July 2011

Angela Meyer

nonfiction

The Invention of Paris: A History in Footsteps by Eric Hazan, translated by David Fernbach

I'm sitting in an apartment in the twelfth arrondissement of Paris, and because I've finished Eric Hazan's detailed, passionate The Invention of Paris: A History in Footsteps, I can place myself not just topographically, but temporally, in this city. I know that the lines of some of the nearby streets have not changed since the Middle Ages, that in this area were, in Hazan's words, "cabinetmakers, carvers, gilders, polishers and turners." There was also a royal manufactory of wallpaper, and when wages were reduced in April 1789 there was an uprising. Troops intervened, several people died, and the incident is seen as a "prelude to the revolution."

Any visit to this city would be made richer by taking the time to read Hazan's book. He looks at Paris through a few specific lenses: section by section through the quarters of old Paris, the faubourgs, and then the villages of new Paris; and then (still both topographically and temporally) through "Red Paris," through the eyes of flâneurs, and through the visual image.

Despite the book's bulk, you finish it feeling hungry for more knowledge about Paris -- more about the names and streets, and the history, politics, and players. Hazan continually whets your appetite. The Grands Boulevards, for example, are covered in just seventeen pages: "In a movement of taste that accompanied dandies, whores, journalists, and gourmets in their migration to the Boulevards, a new romanticism made its appearance..." The modern city began to appear: the first Paris public transport line, newspaper kiosks, cab ranks, and gaslight. Hazan cites Baudelaire's Paris Spleen on the gaslight: "The cafe was sparkling. The gaslight itself sent forth all the ardour of a debut and lit with all its force walls blinding in their whiteness..." Because of the gaslight, there was a new nocturnal life. Professional "noctambulists" were nighttime guides. In the 1850s cafes began to set tables on terraces in the Boulevards.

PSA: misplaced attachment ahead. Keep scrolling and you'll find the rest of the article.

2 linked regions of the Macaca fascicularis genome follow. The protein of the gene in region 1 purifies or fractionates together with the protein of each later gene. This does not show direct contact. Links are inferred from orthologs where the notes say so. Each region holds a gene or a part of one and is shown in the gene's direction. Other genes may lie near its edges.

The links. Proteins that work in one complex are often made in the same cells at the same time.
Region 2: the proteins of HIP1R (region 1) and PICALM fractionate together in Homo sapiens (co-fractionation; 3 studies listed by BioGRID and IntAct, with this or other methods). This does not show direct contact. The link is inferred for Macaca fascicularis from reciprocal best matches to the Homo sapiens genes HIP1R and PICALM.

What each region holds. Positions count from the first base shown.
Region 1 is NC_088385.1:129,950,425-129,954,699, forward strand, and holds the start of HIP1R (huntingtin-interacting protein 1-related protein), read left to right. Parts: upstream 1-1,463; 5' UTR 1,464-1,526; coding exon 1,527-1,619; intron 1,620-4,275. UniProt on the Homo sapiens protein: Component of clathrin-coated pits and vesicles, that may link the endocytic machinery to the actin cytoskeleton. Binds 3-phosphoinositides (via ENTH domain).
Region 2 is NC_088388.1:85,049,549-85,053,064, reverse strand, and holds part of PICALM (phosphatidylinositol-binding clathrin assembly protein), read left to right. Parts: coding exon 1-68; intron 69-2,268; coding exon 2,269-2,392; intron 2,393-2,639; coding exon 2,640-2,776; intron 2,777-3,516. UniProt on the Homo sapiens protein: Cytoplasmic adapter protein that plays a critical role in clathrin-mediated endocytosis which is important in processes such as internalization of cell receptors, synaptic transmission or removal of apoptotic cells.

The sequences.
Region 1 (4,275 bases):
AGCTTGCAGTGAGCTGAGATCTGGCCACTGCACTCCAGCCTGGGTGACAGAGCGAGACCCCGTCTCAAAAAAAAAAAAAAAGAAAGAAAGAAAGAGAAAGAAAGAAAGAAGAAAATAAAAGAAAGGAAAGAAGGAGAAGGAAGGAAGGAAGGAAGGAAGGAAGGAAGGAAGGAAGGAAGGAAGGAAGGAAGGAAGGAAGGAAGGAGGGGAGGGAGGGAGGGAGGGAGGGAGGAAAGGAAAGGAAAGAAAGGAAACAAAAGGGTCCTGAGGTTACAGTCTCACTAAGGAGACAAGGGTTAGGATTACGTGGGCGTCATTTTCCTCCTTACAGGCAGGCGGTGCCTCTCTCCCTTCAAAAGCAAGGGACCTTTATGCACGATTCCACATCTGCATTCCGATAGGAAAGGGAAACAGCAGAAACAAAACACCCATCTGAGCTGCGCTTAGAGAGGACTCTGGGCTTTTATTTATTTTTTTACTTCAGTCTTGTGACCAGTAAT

On Boulevard Montmartre roamed literary folk and dandies; there were literary salons and a bookshop, a theatre and cafes (popular at the absinthe hour). On the Boulevards, too, were the great romantic theatres, there were "jugglers, conjurors, dwarves, giants, skeleton-men, ugly customers, boiling oil" (according to Félix and Louis Lazare).

The Boulevards are an example of the fact that there could be whole books devoted to each of the areas Hazan covers. Reading The Invention of Paris, you're left with a broad, rich impression of the city's entire history -- and a history drawn not just from historical study, but that of art, poetry, fiction, and photography.

I've only been to Paris once before, for a few days in 2008. I didn't know much about the French Revolution and the ongoing struggles. The section on Red Paris is spirited and moving. So many names, so much blood and such continual resistance: "In the course of the half-century between the anonymous night-time barricades of November 1827 and the seventy sunny days of the Commune, the list of Paris demonstrations, riots, coups, uprisings and insurrections is so long that no other capital can claim anything similar."